To install click the Add extension button. That's it.

The source code for the WIKI 2 extension is being checked by specialists of the Mozilla Foundation, Google, and Apple. You could also do it yourself at any point in time.

4,5
Kelly Slayton
Congratulations on this excellent venture… what a great idea!
Alexander Grigorievskiy
I use WIKI 2 every day and almost forgot how the original Wikipedia looks like.
Live Statistics
English Articles
Improved in 24 Hours
Added in 24 Hours
Languages
Recent
Show all languages
What we do. Every page goes through several hundred of perfecting techniques; in live mode. Quite the same Wikipedia. Just better.
.
Leo
Newton
Brights
Milds

From Wikipedia, the free encyclopedia

Olive Wyndham
OliveWyndham1912.tif
Olive Wyndham, from a 1912 publication. Portrait by Sarony.
Born
Olive Frances Wyndham Meysenburg

(1886-06-16)June 16, 1886
DiedNovember 24, 1971(1971-11-24) (aged 85)
OccupationActress
Years active1904-1927
Spouse(s)Andrew White Newberry (m. 1925-?), Lucien Hamilton Tyng (m.1933-?)

Olive Frances Wyndham Meysenberg (June 16, 1886 – November 24, 1971) was an American actress on stage and in silent films.

Early life

Olive Frances Wyndham Meysenburg was born in Philadelphia, Pennsylvania,[1] the daughter of E. A. von Meysenburg, a German diplomat, and Oral Josephine Wyndham. Her older sister Janet Beecher was also an actress.[2] The sisters were related to Harriet Beecher Stowe on their mother's side.[3]

Her father's work as a vice-consul for Germany led to her growing up in Chicago.[4]

Career

Olive Wyndham, and a toy terrier named Mary, from a 1913 publication.

Wyndham's stage credits included roles in The Ruling Power (1904), She Stoops to Conquer (1905), Sir Anthony (1906), The Aero Club (1907), The Man From Home (1908),[5] Blue Grass (1908),[6] The Cottage in the Air (1909), The School for Scandal (1909), Sister Beatrice (1910), The Thunderbolt (1910), Nobody's Daughter (1911), The Only Son (1911), Chains (1912), Oliver Twist (1912),[7] What Happened to Mary (1913),[8] Countess Julia (1913), The Last Resort (1914), Children of Earth (1915),[9] The Greatest Nation (1916), The Sweetmeat Game (1916),[10] The Knife (1917),[11] Nothing But Lies (1918), A Voice in the Dark (1919),[12] The Green Goddess (1921), The Charlatan (1922), Thin Ice (1922), The Steam Roller (1924), Dinner at Eight (1932). In 1927 she was acting in Massachusetts, including in Cradle Snatchers with her sister Janet Beecher.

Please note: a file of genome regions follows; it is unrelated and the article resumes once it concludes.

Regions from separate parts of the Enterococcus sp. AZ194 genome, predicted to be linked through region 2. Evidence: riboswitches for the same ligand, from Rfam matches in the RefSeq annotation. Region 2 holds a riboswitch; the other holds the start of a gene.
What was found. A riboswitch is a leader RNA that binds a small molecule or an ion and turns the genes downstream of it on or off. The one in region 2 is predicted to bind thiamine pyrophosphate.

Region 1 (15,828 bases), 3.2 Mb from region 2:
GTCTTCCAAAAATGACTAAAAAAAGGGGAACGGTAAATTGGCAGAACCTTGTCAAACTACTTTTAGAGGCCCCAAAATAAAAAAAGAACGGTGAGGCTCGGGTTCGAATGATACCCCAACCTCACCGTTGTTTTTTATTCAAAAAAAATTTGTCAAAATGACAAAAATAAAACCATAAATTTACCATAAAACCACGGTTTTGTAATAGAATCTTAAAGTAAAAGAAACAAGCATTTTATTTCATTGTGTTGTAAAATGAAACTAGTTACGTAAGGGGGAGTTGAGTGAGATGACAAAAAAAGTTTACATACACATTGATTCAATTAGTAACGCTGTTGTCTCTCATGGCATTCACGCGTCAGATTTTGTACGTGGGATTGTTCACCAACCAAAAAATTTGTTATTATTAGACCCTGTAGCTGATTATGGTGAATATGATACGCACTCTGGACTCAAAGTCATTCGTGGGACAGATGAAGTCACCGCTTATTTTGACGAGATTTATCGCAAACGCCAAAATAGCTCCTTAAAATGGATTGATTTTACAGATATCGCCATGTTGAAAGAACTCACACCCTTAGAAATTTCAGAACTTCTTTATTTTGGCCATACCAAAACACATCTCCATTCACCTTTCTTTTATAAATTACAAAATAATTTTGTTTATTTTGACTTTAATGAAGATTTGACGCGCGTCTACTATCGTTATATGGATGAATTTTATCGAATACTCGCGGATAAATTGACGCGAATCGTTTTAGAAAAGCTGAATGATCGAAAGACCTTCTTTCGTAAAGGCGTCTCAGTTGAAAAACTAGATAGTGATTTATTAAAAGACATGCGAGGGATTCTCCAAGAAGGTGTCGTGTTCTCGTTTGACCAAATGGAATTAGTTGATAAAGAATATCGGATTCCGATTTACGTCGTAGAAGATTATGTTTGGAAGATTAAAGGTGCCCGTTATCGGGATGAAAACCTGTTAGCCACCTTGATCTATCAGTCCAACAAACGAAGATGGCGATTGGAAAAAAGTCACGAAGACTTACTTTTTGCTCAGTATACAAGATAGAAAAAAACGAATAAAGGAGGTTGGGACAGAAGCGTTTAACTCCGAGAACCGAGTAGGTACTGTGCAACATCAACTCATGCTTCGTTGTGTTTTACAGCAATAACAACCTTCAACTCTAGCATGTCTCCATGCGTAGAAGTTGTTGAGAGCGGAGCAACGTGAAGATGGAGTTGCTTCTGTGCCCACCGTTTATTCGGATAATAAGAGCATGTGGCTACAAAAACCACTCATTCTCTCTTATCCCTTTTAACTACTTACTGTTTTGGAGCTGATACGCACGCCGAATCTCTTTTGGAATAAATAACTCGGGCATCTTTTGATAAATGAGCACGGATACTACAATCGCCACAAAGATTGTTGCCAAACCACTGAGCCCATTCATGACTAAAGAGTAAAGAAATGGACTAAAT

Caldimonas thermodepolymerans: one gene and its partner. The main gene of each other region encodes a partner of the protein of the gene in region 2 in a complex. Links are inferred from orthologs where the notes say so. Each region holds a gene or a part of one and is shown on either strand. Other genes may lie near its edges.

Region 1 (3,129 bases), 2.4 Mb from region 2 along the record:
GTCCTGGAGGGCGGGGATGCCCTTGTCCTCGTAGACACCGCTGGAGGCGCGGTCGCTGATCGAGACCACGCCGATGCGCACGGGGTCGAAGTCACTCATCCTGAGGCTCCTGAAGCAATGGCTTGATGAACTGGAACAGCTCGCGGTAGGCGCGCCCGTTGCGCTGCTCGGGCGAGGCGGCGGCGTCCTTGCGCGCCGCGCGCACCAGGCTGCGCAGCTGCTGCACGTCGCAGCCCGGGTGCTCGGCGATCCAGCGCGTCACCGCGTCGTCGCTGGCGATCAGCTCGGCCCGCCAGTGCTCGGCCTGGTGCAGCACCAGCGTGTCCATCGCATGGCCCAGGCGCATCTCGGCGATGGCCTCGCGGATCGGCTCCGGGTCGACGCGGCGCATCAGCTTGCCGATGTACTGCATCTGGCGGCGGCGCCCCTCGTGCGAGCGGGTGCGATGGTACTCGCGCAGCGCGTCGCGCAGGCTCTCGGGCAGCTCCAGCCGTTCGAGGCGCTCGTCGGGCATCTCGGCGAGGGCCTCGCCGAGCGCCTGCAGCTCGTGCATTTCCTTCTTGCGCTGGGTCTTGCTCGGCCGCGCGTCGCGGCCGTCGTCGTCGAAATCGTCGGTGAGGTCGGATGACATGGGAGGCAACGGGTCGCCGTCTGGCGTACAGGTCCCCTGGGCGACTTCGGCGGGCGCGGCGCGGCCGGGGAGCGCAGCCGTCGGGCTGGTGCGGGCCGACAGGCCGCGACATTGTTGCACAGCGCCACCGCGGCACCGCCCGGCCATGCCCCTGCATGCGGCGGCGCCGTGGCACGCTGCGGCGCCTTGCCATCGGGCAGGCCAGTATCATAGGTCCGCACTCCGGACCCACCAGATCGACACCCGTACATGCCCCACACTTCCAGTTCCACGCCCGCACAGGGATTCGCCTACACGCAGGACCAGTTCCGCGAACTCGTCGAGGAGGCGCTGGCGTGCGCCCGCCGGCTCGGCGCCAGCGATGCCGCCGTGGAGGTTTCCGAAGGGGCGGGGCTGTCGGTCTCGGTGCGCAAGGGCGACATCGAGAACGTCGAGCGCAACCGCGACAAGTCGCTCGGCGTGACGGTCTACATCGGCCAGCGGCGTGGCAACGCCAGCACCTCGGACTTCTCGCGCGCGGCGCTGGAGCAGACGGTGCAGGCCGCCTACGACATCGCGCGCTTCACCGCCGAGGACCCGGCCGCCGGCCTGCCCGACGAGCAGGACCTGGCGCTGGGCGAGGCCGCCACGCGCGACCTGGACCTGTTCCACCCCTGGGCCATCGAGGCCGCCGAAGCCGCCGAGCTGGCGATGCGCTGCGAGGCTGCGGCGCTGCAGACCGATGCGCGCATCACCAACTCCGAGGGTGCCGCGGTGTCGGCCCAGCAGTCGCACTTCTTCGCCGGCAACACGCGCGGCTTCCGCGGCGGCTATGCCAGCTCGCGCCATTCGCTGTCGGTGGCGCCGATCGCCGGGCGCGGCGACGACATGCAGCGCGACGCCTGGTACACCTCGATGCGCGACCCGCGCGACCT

Olive Wyndham appeared in two silent films, Your Girl and Mine (1914, a suffrage film backed by the National American Woman Suffrage Association) and Fighting Bob (1915).[13] Her striking fashion choices were a matter of press interest, as in the 1907 headline "Olive Wyndham's Hat Biggest in United States".[14]

Personal life

Olive Wyndham was engaged to marry lawyer Walter Kirkpatrick Brice in 1915,[15] but the engagement was broken a few months later.[16] She married mining engineer Andrew White Newberry in 1925.[17] After they divorced, she married a second time to Lucien Hamilton Tyng in 1933.[18] She died in Santa Monica, California in 1971, aged 85 years.

References

  1. ^ Who's Who in the Theatre (Pittman 1922): 893-894.
  2. ^ "A Home-Grown Comedienne" Cosmopolitan (November 1914): 808-809.
  3. ^ Tildesley, Alice L. (June 30, 1935). "How to keep from growing old". The Nebraska State Journal. Nebraska, Lincoln. p. 33. Retrieved February 26, 2018 – via Newspapers.com. open access
  4. ^ Hischak, Thomas S. (2003). Enter the Players: New York Stage Actors in the Twentieth Century. Scarecrow Press. pp. 26–27. ISBN 9780810847613. Retrieved February 25, 2018.
  5. ^ "Olive Wyndham, An Actress Devoid of Affectation" Star Tribune (June 10, 1908): 4. via Newspapers.comopen access
  6. ^ "Bad Realism and Good" Munsey's Magazine (1909): 554.
  7. ^ W. P. Eaton, "Some Recent Worthwhile Plays" American Magazine (June 1912): 238.
  8. ^ Ann Randolph, "Olive Wyndham: Her Art and Herself" The National Magazine (October 1913): 157-160.
  9. ^ Louis V. DeFoe, "The Puzzle of the Prize Play" The Green Book Magazine (April 1915): 645.
  10. ^ "Chinese Play at Palace" New York Times (November 21, 1916): 9. via ProQuest
  11. ^ "Tense Melodrama by Eugene Walter" New York Times (April 13, 1917): 11. via ProQuest
  12. ^ "Republic: A Voice in the Dark" Theatre Magazine (September 1919): 181.
  13. ^ "Make Reel Appeal" People's Voice (January 7, 1915): 3. via Newspapers.comopen access
  14. ^ "Olive Wyndham's Hat Biggest in United States" Wilkes-Barre Times Leader (October 7, 1907): 5. via Newspapers.comopen access
  15. ^ "W. K. Brice to Wed Actress" New York Times (July 3, 1915): 16. via ProQuest
  16. ^ "Brice-Wyndham Betrothal Broken" New York Times (October 20, 1915): 11. via ProQuest
  17. ^ "Olive Wyndham a Bride" New York Times (May 15, 1925): 22. via ProQuest
  18. ^ "Lucien Tyng Weds Olive F. Wyndham" New York Times (October 17, 1933): 25. via ProQuest

External links

This page was last edited on 25 August 2021, at 16:47
Basis of this page is in Wikipedia. Text is available under the CC BY-SA 3.0 Unported License. Non-text media are available under their specified licenses. Wikipedia® is a registered trademark of the Wikimedia Foundation, Inc. WIKI 2 is an independent company and has no affiliation with Wikimedia Foundation.